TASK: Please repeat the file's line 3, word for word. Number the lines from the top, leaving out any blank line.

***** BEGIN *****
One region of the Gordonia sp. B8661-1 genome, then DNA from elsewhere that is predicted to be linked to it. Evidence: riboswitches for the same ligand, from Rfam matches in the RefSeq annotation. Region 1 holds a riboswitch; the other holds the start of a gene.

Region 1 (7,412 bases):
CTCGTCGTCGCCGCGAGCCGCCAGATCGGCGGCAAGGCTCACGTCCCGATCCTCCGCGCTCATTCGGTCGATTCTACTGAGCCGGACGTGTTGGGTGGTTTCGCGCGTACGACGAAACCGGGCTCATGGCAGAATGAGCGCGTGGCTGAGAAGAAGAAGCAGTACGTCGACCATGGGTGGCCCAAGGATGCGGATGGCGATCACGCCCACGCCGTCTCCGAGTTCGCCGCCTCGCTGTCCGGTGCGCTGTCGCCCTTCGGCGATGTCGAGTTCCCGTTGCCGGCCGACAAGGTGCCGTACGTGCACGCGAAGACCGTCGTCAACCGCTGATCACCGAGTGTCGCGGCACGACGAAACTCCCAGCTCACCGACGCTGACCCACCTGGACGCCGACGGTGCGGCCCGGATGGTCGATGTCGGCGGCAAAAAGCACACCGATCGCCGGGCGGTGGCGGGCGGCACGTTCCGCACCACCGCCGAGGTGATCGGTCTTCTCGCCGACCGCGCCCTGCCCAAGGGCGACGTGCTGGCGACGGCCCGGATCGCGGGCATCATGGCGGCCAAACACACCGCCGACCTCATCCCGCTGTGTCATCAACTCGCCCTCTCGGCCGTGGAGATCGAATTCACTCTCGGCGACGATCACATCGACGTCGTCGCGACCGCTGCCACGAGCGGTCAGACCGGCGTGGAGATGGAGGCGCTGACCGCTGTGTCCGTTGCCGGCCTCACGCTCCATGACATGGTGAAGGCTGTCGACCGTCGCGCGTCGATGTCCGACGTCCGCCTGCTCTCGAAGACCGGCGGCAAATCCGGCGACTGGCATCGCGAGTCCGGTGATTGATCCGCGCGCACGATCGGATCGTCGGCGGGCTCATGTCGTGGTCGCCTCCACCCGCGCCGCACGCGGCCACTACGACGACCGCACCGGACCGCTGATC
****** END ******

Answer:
CTCGTCGTCGCCGCGAGCCGCCAGATCGGCGGCAAGGCTCACGTCCCGATCCTCCGCGCTCATTCGGTCGATTCTACTGAGCCGGACGTGTTGGGTGGTTTCGCGCGTACGACGAAACCGGGCTCATGGCAGAATGAGCGCGTGGCTGAGAAGAAGAAGCAGTACGTCGACCATGGGTGGCCCAAGGATGCGGATGGCGATCACGCCCACGCCGTCTCCGAGTTCGCCGCCTCGCTGTCCGGTGCGCTGTCGCCCTTCGGCGATGTCGAGTTCCCGTTGCCGGCCGACAAGGTGCCGTACGTGCACGCGAAGACCGTCGTCAACCGCTGATCACCGAGTGTCGCGGCACGACGAAACTCCCAGCTCACCGACGCTGACCCACCTGGACGCCGACGGTGCGGCCCGGATGGTCGATGTCGGCGGCAAAAAGCACACCGATCGCCGGGCGGTGGCGGGCGGCACGTTCCGCACCACCGCCGAGGTGATCGGTCTTCTCGCCGACCGCGCCCTGCCCAAGGGCGACGTGCTGGCGACGGCCCGGATCGCGGGCATCATGGCGGCCAAACACACCGCCGACCTCATCCCGCTGTGTCATCAACTCGCCCTCTCGGCCGTGGAGATCGAATTCACTCTCGGCGACGATCACATCGACGTCGTCGCGACCGCTGCCACGAGCGGTCAGACCGGCGTGGAGATGGAGGCGCTGACCGCTGTGTCCGTTGCCGGCCTCACGCTCCATGACATGGTGAAGGCTGTCGACCGTCGCGCGTCGATGTCCGACGTCCGCCTGCTCTCGAAGACCGGCGGCAAATCCGGCGACTGGCATCGCGAGTCCGGTGATTGATCCGCGCGCACGATCGGATCGTCGGCGGGCTCATGTCGTGGTCGCCTCCACCCGCGCCGCACGCGGCCACTACGACGACCGCACCGGACCGCTGATC